You said it already basically like a very few people can generate a really high number of money basically for the game. So it's super important to understand where those whales are, where they're coming from and things like this. And what's important is that the KPI, the return investment for the whales is not just the money as well. What we've seen a lot is that people that are super invested financially are also super invested in the game, but not in terms just of how much they played the game, but also how socially connected they are to other players. So you will see basically like maybe above 40% to 50% of the whales actually being clan managers or people that basically help with managing clans and clans, basically for mobile games are super important because they help basically keep people retaining the game because the games put a lot of things around how you are just playing on a regular basis.

But more than a game, it starts to be like just a way of life, like it's your friends, you discuss them. So the whales are so super important for sustaining that social aspect of the game as well.


Right? I love the analogy. I love that you have everybody from the sea in the gaming world, so I really, really like it and I can understand why everybody's looking to catch these whales. So what do you think of the importance of locating this world for gaming companies? And also, once they are found, what should companies offer them?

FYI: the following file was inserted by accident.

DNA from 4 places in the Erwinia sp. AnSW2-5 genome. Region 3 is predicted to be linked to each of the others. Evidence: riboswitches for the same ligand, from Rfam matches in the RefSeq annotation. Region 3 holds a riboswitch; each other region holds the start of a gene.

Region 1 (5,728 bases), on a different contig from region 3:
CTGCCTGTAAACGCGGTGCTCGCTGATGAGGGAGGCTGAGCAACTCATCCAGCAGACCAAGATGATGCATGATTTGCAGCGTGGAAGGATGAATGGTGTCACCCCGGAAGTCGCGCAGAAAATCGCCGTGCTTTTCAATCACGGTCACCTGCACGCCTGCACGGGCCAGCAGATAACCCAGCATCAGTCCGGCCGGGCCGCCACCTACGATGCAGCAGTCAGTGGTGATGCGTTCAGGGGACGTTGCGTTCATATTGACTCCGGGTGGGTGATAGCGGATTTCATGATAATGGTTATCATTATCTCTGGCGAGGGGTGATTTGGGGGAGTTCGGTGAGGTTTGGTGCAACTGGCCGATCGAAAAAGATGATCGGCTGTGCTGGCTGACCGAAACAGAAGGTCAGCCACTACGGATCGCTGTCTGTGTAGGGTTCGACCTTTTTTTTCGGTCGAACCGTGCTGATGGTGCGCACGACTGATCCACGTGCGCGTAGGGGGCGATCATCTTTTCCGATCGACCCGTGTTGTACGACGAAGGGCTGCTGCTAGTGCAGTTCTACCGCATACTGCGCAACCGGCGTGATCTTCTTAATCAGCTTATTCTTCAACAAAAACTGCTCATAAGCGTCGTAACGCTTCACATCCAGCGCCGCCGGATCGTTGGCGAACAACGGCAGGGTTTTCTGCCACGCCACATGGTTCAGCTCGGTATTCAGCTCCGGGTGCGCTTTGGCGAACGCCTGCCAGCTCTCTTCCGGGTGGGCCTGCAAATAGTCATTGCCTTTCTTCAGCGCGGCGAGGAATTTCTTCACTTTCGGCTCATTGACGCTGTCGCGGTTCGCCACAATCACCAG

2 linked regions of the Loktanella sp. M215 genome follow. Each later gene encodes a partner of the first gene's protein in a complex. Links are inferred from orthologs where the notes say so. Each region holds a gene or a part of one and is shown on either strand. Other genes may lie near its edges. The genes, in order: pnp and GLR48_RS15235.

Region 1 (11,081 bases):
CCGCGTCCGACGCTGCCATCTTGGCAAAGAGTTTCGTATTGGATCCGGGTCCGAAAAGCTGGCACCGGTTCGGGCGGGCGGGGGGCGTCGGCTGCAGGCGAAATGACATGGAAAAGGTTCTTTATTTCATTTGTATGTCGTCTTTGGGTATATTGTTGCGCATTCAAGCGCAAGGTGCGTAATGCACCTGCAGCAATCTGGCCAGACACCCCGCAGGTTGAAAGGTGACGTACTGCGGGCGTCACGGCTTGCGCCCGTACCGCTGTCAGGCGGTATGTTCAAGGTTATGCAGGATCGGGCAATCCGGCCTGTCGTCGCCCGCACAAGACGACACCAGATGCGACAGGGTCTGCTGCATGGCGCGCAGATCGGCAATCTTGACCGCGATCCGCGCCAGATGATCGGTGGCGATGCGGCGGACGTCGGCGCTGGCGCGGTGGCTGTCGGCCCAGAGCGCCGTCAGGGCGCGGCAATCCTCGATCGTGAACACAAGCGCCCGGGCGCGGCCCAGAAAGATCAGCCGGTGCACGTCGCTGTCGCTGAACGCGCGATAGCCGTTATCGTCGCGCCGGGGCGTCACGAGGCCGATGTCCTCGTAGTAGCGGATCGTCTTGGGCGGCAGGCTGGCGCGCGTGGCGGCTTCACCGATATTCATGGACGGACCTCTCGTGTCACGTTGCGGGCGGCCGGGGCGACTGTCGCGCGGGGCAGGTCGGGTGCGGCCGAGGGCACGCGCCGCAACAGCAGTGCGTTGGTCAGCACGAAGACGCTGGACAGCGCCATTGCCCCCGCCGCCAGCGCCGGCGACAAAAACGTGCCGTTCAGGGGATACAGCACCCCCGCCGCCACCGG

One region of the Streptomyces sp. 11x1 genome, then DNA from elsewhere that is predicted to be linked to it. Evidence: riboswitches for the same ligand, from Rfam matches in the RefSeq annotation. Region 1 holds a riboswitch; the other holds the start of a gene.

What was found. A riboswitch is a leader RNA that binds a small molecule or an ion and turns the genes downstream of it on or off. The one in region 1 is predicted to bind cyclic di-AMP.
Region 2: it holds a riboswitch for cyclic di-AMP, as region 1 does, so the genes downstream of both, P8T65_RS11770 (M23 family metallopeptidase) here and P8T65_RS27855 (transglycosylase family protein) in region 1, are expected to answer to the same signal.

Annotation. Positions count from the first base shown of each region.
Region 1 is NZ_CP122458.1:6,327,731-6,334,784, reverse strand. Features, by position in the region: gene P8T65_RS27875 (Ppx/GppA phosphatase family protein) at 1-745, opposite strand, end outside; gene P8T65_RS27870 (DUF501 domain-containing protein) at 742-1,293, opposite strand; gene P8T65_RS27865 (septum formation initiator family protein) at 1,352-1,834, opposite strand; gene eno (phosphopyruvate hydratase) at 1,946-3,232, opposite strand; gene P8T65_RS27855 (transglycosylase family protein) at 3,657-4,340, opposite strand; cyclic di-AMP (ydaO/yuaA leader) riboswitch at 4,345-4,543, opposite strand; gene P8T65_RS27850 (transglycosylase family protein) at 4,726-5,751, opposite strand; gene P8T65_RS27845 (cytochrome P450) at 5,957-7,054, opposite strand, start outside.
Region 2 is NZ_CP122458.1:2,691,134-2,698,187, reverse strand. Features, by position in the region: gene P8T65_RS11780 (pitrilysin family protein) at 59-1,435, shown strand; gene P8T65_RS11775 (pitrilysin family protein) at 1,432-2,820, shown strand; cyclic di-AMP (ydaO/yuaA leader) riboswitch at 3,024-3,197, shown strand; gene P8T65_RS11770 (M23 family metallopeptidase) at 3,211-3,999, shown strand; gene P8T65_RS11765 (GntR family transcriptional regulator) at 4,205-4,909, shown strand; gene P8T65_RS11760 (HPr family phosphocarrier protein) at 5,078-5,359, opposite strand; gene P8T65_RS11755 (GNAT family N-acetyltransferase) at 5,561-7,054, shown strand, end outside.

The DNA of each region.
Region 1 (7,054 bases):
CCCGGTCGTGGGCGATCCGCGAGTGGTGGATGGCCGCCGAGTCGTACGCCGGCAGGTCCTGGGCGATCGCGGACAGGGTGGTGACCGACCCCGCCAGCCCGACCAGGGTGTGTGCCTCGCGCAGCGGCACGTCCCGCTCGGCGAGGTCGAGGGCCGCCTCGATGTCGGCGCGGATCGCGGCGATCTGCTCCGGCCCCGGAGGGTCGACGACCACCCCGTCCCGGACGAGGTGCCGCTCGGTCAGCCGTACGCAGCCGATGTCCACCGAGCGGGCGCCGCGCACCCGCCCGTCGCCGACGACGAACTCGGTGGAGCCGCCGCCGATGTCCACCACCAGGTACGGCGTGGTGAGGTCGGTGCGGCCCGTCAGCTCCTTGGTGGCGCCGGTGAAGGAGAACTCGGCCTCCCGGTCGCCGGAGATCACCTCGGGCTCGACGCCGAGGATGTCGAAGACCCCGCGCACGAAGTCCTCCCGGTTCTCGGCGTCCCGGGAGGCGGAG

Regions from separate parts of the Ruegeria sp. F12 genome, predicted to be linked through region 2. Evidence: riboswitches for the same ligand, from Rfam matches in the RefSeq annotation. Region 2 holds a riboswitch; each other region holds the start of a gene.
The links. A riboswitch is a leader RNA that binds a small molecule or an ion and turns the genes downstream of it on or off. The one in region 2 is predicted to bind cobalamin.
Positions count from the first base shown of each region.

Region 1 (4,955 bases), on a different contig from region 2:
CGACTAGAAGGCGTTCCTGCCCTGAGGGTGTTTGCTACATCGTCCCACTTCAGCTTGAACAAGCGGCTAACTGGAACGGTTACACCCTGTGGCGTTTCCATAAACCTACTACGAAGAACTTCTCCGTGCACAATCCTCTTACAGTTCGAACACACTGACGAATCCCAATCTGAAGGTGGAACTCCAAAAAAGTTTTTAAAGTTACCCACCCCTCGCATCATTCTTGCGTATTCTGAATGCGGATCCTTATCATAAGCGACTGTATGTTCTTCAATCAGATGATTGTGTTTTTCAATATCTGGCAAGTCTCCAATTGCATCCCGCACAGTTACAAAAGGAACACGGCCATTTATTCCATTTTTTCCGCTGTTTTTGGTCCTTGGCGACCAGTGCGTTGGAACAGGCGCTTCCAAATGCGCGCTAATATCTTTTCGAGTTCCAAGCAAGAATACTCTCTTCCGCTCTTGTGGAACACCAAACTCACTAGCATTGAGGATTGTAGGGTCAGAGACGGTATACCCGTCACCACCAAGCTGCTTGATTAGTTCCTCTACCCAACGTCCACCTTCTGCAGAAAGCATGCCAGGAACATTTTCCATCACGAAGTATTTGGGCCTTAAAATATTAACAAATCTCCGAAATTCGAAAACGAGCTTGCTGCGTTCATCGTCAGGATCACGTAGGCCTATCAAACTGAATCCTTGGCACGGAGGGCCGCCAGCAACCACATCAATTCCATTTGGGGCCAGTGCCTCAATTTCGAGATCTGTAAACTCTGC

Speaker - Chris Zerathe:

So what's interesting, basically, is that there's no real recipe for catching whales. That's why basically the sea life analogy as well works so well because it's like mobile game companies spend a lot of money on their organization, on the content they create for their ads to capture a lot of players. But it's like they're casting a huge net over, like Facebook ads, TV ads. When you see basically those guys spending money to get Arnold Schwarzenegger to do a TV commercial, you know that if they could basically find a much smarter way and cheaper way to capture whales, they would have thought about it already.